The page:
For instance, Friar Lawrence, Romeo's mentor, indirectly caused the two lover's deaths by enabling their spontaneous marriage to one another, "In one respect / I'll thy assistant be; For this alliance may so happy prove To turn your households' rancor to pure love" (2.4 90-92). Although the Friar had had good intentions, his aid only worsened the situation further. The agreement to marry the pair of lovers, sealed their tragic fates in holy matrimony. Shakespeare emphasizes the Friar’s failure in this very decision, further foreshadowing to the audience of a conflict to come as a result of disastrous impetuosity. As in this case, the Friar’s amenable demeanor accompanied his hasty decision, ultimately dooming Romeo and Juliet.
Firstly, Friar Laurence married Romeo and Juliet knowing that their families hated each other and that it could end very poorly (Shakespeare 944-45). Friar knew this was a bad idea, but he continued with it and married the two. However, if he did not do this he would never be in trouble and Romeo and Juliet would then have to get married the ordinary way, thus, letting both families know. Next Friar decides to give Juliet a vial which will put her in a death-like state and sends a letter to Romeo about the plan, but it does not get to him (Shakespeare 993-1012). If Friar Laurence did not give Juliet the vial, Romeo would not kill himself because he thinks Juliet is dead.
The feud also caused the fights which led to Romeo’s banishment. Friar Lawrence allowed Romeo and Juliet to get married in secret which caused conflict in the story. The feud and Friar Laurence are to blame for the deaths of Romeo and Juliet. The feud prevented Romeo and Juliet from being happily married. In Act I scene v,Juliet says, “My only love, sprung from my only hate!
Nonetheless one person is at most to blame and his name is Friar Lawrence. Marrying Romeo and Juliet so quickly without thinking is one reason Friar Lawrence is to blame for the death of Romeo and Juliet. Romeo beseeches Friar Lawrence to marry him and Juliet
The thing is that even after they kiss and find out who they really are, they still decide to continue their relationship. “Can I go forward when my heart us here?/Turn back, dull earth, and find thy center out.”(2.1.1-2) By making this choice to go back to see Juliet. Romeo gets himself in an intense situation because if he is caught, he will be killed. His is knowingly risking his life to be with her and does not seem to mind. Juliet also mentions that maybe they are going too fast and he could not really love her, but she ignores it and indulges herself to the idea of marrying
This extract presents a foreshadowing to the hurried way Romeo and Juliet engage in their wedding, indicating that something terrible is bound to happen. This extract is an insight that reveals it’s meaning in a clearer way than Friar Lawrence’s previous quote. Juliet’s engagement to Paris causes them to make the radical decision to get married. Neither of them considers what outcome is likely to happen because of their marriage, like the reactions of their families’ and Paris. Their marriage causes upsetting fatalities leading to their deaths.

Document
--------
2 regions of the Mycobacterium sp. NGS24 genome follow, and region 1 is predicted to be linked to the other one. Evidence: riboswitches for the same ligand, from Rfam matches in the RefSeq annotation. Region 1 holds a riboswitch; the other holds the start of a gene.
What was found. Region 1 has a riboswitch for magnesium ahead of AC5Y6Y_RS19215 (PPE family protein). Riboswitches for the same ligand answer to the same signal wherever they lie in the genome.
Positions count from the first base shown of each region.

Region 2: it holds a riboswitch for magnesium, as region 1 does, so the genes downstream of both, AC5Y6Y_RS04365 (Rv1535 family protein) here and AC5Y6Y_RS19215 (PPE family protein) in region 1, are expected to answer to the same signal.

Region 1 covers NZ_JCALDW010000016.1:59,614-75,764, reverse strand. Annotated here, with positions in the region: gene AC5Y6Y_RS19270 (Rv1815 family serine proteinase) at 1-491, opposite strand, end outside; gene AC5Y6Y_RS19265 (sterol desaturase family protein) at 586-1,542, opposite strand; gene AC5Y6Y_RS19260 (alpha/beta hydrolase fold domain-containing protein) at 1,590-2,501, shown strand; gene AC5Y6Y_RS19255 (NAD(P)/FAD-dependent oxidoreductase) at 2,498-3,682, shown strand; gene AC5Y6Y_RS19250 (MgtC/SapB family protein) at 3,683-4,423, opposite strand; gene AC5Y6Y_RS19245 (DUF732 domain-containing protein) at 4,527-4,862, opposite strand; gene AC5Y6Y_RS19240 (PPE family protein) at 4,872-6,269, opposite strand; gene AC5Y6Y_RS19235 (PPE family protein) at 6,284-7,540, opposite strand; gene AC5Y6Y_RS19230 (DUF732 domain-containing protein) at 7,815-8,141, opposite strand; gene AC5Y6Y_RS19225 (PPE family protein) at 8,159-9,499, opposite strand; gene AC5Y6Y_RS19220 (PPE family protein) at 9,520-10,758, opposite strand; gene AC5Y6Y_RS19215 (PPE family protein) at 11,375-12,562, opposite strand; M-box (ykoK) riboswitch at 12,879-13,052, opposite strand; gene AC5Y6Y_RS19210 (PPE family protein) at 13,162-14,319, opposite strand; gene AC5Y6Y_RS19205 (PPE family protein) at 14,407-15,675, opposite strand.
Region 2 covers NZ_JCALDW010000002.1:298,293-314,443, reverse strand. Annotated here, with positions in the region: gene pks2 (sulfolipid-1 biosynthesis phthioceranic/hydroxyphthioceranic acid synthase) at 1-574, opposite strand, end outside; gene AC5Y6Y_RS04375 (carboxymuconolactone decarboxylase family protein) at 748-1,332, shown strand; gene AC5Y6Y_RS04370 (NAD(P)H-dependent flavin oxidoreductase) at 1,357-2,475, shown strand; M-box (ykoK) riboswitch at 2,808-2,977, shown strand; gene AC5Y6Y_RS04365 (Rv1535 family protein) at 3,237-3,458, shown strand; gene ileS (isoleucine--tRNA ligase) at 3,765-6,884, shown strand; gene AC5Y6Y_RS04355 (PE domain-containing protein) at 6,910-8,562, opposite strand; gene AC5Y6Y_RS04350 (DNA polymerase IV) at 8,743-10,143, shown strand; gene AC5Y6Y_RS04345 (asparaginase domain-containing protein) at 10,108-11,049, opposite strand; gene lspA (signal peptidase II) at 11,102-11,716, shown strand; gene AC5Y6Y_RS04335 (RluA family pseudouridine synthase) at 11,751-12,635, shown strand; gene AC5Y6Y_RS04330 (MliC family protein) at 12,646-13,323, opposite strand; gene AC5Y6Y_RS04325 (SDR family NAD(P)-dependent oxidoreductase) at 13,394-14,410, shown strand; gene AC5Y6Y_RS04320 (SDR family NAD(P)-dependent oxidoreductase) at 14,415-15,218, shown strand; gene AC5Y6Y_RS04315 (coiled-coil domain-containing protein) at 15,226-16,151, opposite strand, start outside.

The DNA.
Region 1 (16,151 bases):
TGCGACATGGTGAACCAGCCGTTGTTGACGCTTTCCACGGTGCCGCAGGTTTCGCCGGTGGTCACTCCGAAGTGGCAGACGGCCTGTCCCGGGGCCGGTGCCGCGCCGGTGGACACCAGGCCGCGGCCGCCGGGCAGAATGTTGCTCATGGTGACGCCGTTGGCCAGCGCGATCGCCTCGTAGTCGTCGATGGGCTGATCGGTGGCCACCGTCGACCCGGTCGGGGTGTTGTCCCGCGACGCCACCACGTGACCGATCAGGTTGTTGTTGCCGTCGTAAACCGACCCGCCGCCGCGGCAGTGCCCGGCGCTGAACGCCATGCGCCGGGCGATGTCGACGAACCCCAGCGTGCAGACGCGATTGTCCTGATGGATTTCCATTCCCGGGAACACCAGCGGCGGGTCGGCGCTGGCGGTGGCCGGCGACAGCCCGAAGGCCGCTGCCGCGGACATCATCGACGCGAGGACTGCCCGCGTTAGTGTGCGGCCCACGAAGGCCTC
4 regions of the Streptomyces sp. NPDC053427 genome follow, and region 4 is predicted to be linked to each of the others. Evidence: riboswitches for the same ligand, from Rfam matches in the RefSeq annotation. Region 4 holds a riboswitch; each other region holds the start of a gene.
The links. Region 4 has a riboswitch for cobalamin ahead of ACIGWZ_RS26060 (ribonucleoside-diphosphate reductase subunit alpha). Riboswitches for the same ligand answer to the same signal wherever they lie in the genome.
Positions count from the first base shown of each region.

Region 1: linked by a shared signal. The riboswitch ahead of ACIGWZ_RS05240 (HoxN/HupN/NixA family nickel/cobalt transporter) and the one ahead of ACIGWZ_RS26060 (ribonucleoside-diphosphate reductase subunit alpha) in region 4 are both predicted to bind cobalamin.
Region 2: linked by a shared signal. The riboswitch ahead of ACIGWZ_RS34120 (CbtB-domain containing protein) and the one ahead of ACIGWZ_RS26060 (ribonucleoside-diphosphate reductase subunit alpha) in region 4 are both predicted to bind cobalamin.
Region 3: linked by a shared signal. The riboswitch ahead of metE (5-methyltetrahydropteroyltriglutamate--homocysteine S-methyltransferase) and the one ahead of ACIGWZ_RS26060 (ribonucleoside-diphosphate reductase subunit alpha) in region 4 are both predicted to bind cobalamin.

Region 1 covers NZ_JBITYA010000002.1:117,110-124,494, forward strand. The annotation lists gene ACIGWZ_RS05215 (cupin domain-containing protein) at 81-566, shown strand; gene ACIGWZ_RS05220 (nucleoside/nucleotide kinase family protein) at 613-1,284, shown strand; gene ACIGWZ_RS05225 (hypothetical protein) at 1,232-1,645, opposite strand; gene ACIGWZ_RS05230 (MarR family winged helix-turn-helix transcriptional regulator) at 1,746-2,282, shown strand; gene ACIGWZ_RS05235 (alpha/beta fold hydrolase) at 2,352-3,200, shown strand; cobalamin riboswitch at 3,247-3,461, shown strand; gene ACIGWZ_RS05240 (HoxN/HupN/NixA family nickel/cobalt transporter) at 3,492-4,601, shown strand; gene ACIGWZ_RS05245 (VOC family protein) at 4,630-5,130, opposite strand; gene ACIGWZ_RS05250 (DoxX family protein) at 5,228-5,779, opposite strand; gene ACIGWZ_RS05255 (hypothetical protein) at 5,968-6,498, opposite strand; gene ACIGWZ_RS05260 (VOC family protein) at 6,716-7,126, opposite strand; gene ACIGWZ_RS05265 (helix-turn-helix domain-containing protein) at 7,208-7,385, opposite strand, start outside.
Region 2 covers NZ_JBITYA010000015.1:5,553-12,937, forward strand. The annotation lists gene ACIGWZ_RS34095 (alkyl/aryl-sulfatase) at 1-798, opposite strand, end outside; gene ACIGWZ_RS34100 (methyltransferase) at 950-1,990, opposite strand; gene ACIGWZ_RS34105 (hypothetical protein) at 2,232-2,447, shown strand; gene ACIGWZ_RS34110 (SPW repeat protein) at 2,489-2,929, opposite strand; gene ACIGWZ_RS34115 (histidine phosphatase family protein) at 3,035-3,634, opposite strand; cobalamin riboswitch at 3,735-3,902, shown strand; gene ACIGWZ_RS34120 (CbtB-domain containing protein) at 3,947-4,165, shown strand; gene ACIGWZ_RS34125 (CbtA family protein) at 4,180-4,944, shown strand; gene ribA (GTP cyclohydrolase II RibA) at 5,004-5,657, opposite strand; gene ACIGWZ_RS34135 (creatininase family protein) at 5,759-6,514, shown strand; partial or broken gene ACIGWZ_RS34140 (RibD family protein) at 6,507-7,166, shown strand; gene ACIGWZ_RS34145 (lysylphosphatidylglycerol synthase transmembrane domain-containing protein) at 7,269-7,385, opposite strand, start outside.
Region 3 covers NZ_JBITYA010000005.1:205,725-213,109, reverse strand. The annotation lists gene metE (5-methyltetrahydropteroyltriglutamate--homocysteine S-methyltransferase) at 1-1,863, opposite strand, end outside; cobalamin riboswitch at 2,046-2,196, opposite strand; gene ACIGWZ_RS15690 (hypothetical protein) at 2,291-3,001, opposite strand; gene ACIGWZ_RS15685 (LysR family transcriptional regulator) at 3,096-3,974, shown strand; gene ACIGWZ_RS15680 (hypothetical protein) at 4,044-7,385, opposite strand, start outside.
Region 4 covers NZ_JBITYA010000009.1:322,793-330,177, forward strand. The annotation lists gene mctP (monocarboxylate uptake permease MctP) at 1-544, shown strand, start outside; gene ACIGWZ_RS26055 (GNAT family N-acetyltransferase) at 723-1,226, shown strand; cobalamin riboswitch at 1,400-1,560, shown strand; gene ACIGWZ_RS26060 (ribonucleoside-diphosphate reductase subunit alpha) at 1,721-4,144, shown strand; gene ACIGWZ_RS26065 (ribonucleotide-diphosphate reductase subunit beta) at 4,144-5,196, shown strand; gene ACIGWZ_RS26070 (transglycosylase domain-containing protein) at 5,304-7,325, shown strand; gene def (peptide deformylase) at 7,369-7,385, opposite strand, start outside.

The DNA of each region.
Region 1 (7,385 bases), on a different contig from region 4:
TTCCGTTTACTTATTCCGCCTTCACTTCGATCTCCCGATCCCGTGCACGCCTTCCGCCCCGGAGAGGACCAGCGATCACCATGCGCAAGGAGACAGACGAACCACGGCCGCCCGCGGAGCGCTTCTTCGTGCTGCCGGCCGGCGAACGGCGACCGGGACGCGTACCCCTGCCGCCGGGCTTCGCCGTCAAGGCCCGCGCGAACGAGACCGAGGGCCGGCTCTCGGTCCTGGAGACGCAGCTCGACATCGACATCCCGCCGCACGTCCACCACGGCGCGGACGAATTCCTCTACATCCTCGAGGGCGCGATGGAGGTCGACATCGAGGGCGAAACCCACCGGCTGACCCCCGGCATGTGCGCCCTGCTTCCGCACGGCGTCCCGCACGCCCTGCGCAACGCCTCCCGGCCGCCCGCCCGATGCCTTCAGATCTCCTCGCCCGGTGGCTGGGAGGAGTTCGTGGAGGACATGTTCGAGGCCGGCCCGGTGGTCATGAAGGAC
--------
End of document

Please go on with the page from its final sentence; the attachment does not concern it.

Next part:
The end of this story isn’t pretty, so whose fault was it? Friar Lawrence is the character most to blame for the tragic events in Romeo and Juliet because he was the character who assisted throughout the entire situation that Romeo and Juliet had. He agreed to marry the young lovers even though he was aware that their families were feuding, and he aided in Romeo and Juliet
Friar Lawrence advised Romeo and Juliet to get married despite the ongoing feud between their families. Out of pure selfishness the Friar married them because in his mind if he could bring the two houses together, he would be considered a hero. The Friar not once considered what may happen if his plan were to backfire and do the opposite. “For this alliance may so happy prove to turn your households’ rancor to pure love” (Shakespeare 411). The friar marrying Romeo and Juliet was the first step into the domino affect of their
Shakespeare writes, “In one respect I’ll thy assistant be; for this alliance may so happy prove To turn your households’ to rancor to pure love” (Ⅱ.Ⅳ.90-92). The evidence shows Friar agreeing to wed the two because it could end the feud. Friar should have denied Romeo request because if they hadn’t gotten married, they could have been less overwhelmed and lived their whole life. The Friar had good intentions, but he just wasn’t realistic enough. Later in the play, Paris wanted to marry Juliet, so the parents arranged it and Juliet was not pleased.
This shows that fate was most certainly working against Romeo and Juliet because Friar John being quarantined was a random occurrence that no one had counted on. Fate made everything that was planned, go wrong which resulted in Romeo and Juliet dying, just like it said they would in the